If you notice that things look different and noticed that we were not online for a couple of days it’s because we were hacked.
We’ve now fixed all (most?) of the damage and have taken even more security precautions than we had taken previously and we’re up and running.
Don’t worry about online orders. No one got to any of that information because we don’t host any of the credit card processing or information here. That’s part of the reason we use Pay Pal to process online orders. It is VERY secure. The only thing that got hurt was our pride. Oh, and our website.
We’ve had a number of inquiries lately claiming that this competitor or another has a competing product (this is especially true of our UnivaseTM and UnivaseTM Forte enzyme products) that is “exactly the same strength” but MUCH less expensive. Often the claims are that the price for this product is actually close to or below what it costs to make our product.
In almost every case, when we investigate we find that a trick, a “sleight-of-hand,” has been used to make it appear as if the product is “exactly the same strength but MUCH less expensive.” Like a magician, the competitor has used a misdirection to make the customer believe he sees something he really doesn’t see. What is this trick?
It is the “Serving Size” trick. As we explain in our flyer How To Read An Enzyme Labelthis is a method that manufacturers sometimes use (not always) to make their product look more competitive than it really is, that is they create an illusion of competitiveness.
Here’s how to tell if this is being done. First look at the labels of 2 or more products. If they claim to have the same strengths quickly look at the label under the “Serving Size” which on a standard label is underneath “Supplement Facts” in the upper left corner of the ingredient section of the label. If product A says the serving size is 1 tablet/capsule while product B says 2 tablets/capsules then product B is actually only 1/2 the strength of product A. If product C says the serving size is 3 tablets/capsules then product C is 1/3 the strength of product A.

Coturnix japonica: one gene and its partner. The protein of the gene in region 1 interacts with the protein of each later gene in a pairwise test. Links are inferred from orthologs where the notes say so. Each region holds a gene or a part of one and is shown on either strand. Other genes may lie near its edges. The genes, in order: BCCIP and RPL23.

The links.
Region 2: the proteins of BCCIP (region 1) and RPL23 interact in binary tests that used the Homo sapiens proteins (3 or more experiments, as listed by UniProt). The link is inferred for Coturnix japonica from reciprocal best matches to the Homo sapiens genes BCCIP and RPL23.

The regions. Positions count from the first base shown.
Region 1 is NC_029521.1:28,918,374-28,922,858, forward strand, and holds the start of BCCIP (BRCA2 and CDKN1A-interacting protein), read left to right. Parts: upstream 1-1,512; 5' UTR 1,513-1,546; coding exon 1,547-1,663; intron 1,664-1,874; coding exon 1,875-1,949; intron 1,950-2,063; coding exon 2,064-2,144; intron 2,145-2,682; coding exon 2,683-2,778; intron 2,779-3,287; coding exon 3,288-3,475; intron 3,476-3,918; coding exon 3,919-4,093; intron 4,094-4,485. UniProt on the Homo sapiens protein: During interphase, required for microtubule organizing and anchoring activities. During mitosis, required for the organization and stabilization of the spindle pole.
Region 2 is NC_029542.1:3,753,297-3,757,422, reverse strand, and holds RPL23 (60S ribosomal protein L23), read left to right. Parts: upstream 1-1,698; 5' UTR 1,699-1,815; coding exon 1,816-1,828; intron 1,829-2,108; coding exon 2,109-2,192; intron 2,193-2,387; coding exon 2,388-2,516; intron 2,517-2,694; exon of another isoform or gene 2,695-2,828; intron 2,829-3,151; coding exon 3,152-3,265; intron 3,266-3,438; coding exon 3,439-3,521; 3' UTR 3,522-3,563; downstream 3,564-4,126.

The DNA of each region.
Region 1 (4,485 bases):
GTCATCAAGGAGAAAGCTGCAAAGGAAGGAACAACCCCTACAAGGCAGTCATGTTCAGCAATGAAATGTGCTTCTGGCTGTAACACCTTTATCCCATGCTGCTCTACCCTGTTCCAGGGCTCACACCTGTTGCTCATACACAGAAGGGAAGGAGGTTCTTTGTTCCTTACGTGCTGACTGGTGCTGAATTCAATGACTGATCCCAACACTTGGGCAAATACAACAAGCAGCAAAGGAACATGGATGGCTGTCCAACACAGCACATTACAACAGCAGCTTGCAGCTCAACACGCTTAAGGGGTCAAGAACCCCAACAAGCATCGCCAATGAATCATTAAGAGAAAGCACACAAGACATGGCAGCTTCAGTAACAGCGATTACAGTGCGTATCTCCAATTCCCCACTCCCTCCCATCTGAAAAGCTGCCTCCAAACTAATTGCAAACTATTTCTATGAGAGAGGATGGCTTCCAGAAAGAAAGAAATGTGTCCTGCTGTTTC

What does this mean to the cost? Well, lets look at the cost of product A. We’ll assign an arbitrary figure of $50.00 to it. Let’s say that product B is $30.00. But remember that you have to have twice as much product to get the same strength as Product A. So, while product B looks MUCH cheaper it is actually significantly more expensive because it costs $60.00 for the amount required to match product A which costs $50.00. Lets say product C costs $25.00. But remember again that it takes 3 times as much product C to equal product A. That means that product C costs $75.00 to product A which costs $50.00.
Almost every time we get one of these complaints we look beyond the visual trickery and find that the product which claims to be “exactly the same strength but MUCH less expensive” is really significantly more expensive than ours. Don’t get caught in a bad “Rabbit From The Hat” trick like Bullwinkle. Read the labels carefully.